Laptop turns 'firecracker'


Laptop turns ‘firecracker’
Louisa Hearn
September 18, 2006 - 2:47PM

More airlines are cracking down on the use of laptops in the air in the same week that a new incident was reported to have turned an IBM laptop into a “firecracker” at a US airport.

The incident is chronicled on the Engadget website, which picked the story up from a forum post on a site called written by someone claiming to have seen the fire and photographed its aftermath.

The forum post reports that a man suddenly came running the wrong way up the jetway in the United lounge at Los Angeles International airport, and then dropped his laptop on the floor.

“The thing immediately flares up like a giant firework for about 15 seconds, then catches fire,” said the writer of the post under the code name William Shatner.

“… if that thing had fired off while that plane was in the air, who knows what would have happened,” he added.

Although the post does not specify the make of battery, the writer said he was told by the laptop owner that his machine was an IBM, and that he had already checked that the battery was not involved in any recent recalls.

Lenovo, which now owns the IBM personal computer division, said it had dispatched an investigative team to look into the matter, but could not at this point “confirm, nor deny any details”.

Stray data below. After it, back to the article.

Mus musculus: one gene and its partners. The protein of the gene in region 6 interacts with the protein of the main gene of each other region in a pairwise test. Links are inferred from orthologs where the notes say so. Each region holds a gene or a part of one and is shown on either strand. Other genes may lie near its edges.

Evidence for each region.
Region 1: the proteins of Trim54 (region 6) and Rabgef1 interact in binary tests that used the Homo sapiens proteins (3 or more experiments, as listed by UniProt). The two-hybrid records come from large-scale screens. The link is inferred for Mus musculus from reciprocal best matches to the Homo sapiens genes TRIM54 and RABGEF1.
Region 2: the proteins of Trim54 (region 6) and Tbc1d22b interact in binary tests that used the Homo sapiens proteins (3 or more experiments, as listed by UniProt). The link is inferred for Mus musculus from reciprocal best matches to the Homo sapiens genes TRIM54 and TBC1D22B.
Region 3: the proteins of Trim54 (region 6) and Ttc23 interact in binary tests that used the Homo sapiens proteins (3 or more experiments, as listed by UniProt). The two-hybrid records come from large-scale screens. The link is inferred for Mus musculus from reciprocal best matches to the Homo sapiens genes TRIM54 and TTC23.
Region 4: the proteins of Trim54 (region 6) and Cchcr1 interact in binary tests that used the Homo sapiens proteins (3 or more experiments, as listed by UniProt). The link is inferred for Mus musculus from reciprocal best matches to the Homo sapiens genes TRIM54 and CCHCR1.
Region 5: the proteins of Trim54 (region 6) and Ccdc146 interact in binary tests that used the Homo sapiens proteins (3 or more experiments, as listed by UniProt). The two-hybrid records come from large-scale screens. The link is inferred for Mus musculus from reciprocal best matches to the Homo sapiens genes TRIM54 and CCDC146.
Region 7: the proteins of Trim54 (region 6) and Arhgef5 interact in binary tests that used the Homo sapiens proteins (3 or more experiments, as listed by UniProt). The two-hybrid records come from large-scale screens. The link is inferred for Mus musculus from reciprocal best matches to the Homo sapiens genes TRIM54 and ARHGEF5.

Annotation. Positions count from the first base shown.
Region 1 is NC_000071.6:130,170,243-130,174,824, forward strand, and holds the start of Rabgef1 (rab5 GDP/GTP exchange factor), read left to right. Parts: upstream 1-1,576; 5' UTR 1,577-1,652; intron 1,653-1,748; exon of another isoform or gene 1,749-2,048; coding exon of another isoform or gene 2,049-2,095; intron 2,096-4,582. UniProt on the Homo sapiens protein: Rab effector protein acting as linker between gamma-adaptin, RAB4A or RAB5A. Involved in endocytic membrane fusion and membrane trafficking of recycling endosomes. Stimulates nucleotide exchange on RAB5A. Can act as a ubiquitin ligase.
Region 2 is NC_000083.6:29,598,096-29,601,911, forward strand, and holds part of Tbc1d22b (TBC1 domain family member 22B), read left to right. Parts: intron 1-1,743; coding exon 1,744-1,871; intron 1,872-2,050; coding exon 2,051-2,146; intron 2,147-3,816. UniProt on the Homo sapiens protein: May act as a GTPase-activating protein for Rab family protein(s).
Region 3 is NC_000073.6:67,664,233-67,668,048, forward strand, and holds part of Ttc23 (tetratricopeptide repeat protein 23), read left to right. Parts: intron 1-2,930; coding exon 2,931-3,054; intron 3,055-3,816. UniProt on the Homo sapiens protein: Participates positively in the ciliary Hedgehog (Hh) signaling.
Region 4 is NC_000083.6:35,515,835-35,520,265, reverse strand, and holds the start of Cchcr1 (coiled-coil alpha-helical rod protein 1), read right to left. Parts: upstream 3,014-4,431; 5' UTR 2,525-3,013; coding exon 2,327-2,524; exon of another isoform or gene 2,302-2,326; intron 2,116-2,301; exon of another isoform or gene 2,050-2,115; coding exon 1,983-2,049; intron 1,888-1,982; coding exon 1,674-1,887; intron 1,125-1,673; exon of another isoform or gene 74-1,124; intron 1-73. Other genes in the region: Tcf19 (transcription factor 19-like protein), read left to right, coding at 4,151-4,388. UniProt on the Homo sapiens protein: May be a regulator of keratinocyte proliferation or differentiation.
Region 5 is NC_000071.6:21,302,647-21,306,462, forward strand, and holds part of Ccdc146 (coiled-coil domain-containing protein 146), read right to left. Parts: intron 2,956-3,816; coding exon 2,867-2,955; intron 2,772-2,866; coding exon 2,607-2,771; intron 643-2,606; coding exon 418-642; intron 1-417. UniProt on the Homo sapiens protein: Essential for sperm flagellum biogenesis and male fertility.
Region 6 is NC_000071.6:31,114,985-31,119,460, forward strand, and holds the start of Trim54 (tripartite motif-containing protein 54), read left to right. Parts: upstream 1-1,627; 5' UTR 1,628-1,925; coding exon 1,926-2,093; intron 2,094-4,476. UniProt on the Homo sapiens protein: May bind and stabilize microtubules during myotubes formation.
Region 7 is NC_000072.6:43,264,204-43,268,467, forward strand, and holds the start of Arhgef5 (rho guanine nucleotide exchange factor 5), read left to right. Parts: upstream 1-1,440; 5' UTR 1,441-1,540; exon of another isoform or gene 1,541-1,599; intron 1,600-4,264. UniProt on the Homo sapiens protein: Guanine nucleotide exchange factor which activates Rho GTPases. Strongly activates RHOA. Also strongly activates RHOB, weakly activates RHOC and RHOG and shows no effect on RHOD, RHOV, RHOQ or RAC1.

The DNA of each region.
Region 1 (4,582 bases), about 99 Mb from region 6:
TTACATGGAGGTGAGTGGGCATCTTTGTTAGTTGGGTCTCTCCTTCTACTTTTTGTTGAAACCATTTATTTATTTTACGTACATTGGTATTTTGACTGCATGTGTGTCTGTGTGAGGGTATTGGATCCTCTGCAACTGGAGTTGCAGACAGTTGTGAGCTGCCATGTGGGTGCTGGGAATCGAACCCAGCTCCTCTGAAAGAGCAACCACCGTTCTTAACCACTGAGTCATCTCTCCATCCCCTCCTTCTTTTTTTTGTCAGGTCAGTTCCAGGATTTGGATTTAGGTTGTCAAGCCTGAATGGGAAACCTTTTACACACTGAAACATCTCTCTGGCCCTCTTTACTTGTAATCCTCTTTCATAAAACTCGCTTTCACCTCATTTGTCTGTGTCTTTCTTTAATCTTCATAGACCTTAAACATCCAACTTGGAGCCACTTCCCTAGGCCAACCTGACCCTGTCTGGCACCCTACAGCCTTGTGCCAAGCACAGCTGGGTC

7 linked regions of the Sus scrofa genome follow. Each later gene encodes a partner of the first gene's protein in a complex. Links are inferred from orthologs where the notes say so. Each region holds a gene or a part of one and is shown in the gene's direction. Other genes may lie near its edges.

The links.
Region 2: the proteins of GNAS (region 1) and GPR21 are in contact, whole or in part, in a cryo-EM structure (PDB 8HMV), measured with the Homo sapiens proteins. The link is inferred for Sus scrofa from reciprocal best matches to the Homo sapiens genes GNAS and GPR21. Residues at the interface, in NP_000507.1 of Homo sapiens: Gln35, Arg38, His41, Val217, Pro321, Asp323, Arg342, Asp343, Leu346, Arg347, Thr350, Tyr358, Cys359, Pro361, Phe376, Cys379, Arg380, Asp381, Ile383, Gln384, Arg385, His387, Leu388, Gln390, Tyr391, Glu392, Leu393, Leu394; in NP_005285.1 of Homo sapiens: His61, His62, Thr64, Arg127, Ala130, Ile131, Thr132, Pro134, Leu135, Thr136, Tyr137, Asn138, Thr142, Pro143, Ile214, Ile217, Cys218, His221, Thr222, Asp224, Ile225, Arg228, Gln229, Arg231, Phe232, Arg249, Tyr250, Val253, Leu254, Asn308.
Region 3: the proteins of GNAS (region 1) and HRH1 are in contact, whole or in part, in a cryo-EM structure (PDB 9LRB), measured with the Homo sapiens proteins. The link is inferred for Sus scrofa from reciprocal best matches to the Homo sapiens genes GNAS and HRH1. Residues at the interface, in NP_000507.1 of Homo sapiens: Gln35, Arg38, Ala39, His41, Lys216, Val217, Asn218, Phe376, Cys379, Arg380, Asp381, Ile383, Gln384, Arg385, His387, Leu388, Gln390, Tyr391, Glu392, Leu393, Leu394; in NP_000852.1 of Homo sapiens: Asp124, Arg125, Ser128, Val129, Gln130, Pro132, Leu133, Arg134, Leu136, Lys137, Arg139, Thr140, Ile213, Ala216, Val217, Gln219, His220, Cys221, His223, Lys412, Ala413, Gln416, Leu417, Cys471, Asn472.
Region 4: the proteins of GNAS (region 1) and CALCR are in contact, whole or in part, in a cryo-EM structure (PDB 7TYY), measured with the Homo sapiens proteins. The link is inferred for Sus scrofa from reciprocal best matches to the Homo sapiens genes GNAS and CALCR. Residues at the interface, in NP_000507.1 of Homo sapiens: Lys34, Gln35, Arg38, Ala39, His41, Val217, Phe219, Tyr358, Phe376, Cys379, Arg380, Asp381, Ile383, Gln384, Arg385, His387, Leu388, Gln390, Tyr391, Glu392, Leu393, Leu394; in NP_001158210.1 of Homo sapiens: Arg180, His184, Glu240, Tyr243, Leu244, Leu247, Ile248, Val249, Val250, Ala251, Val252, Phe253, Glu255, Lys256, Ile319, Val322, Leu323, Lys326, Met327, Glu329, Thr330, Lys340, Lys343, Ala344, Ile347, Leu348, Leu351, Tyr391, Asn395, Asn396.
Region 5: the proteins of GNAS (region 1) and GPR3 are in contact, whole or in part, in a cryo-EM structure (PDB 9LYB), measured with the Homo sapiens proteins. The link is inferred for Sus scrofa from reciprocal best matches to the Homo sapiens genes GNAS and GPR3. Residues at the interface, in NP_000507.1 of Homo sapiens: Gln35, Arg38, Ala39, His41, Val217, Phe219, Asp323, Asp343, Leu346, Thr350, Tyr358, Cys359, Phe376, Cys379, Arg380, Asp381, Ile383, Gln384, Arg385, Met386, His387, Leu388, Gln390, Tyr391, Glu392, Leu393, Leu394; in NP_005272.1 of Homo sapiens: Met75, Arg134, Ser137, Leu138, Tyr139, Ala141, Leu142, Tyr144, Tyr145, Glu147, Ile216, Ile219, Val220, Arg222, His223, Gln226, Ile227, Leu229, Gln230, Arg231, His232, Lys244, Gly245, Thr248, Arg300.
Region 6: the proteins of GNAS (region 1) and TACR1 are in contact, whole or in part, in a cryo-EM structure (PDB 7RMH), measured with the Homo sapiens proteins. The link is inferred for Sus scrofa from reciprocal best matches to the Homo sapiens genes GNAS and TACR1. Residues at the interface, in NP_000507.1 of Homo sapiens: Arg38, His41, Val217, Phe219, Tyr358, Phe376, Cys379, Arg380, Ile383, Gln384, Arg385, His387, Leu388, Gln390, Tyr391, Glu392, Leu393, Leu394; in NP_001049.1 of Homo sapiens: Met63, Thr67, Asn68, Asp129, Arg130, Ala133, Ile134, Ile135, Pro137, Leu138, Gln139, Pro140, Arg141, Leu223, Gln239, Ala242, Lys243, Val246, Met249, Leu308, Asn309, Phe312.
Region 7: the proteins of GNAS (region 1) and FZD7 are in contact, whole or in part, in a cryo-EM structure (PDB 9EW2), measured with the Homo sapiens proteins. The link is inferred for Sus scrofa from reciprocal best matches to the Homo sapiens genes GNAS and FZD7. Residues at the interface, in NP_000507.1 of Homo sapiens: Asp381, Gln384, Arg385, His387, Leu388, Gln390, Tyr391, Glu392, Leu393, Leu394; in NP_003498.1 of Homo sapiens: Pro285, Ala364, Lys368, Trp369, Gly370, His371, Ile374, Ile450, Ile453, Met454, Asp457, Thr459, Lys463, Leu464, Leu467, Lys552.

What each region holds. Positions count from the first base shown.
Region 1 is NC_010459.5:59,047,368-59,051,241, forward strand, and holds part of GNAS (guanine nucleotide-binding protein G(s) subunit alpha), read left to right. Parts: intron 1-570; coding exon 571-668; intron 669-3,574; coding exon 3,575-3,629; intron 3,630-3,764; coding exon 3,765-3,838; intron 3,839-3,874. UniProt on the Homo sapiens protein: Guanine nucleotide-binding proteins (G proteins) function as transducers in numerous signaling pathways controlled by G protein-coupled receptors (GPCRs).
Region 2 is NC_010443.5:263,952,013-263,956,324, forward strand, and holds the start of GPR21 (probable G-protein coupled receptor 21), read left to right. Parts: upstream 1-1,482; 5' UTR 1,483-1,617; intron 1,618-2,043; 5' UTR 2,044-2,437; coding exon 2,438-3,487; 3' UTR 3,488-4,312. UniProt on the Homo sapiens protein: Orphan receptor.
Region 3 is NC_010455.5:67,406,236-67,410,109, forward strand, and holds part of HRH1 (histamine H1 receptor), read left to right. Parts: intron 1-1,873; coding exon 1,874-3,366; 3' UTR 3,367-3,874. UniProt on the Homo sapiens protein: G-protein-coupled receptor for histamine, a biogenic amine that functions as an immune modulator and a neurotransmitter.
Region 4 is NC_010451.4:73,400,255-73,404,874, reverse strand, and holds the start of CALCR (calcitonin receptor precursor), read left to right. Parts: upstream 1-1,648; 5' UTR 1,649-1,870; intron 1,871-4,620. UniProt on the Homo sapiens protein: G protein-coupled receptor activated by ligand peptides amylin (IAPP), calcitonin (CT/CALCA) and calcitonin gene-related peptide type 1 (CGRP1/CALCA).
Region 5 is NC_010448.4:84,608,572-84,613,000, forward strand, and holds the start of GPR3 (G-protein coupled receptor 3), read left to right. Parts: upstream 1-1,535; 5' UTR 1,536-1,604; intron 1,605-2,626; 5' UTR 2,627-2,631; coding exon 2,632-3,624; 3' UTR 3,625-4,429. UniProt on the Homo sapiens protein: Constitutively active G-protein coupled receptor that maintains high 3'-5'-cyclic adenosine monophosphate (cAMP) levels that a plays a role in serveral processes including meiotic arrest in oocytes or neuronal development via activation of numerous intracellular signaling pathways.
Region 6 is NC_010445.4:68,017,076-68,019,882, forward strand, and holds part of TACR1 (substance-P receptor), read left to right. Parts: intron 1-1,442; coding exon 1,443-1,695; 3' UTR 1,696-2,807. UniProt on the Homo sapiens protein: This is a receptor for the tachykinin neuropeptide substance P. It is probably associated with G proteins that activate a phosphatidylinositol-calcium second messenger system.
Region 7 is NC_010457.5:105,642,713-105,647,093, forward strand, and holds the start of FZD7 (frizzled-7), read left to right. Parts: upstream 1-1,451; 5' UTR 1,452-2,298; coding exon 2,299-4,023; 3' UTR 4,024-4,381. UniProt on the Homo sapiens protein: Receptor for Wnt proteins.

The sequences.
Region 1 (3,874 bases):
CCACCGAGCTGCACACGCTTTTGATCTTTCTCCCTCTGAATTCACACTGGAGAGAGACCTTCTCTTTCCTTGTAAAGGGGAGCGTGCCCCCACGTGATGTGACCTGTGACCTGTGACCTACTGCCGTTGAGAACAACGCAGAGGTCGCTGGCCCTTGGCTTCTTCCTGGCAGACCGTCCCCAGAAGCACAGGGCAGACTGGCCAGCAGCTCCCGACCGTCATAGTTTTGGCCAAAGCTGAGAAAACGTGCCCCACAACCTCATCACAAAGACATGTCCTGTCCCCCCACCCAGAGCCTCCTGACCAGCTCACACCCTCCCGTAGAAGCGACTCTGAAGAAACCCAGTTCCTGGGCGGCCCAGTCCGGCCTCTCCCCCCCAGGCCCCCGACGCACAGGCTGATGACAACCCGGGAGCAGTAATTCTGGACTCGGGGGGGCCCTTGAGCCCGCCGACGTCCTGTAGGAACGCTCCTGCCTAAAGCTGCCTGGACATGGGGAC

Both Dell and Apple have recently introduced widespread product recalls over fears that under unusual circumstances the lithium ion batteries made by Sony and used in some of their laptop models could overheat and cause fires. Matsushita more recently introduced a smaller program in Japan only for some of its own Panasonic branded laptops containing non-Sony batteries.

As safety issues surrounding laptops persist, both Virgin Atlantic and Korean Air have followed the lead of Qantas, which issued a directive last month saying that those using Dell laptops affected by the recall could not be used with inflight AC power until batteries had been removed.

Virgin’s measures, which do not affect its local VirginBlue airline, go a step further, compelling all users of Dell or Apple computers to remove and wrap batteries in their carry-on luggage, effectively banning the use of the devices for those unable to access inflight AC power.

Korean Air has introduced similar measures, asking that batteries be removed from all Dell laptops (including those not unaffected by recall) and Apple’s iBook and Powerbook models.

“Passengers can use aircraft power when it is needed,” the airline said.

The measures introduced by Qantas have not yet been extended to Apple laptops because the airline said it would only take such action if it received a directive from Australia’s aviation regulator, CASA.

“At this stage they have not issued this directive,” said a Qantas spokeswoman.

What they should do is not to ban the affected equipment but totally ban anything with highly flammable batteries altogether, including cellphones, PDAs and other electronics. Those aren’t allowed to be turned on during landing and takeoff anyway.

The IBM that burst into flames was probably caused by impact on the battery, causing damage to it and then contact with air and igniting. It doesn’t have to be IBM, anything with a similar battery can do so if damaged in similar situations.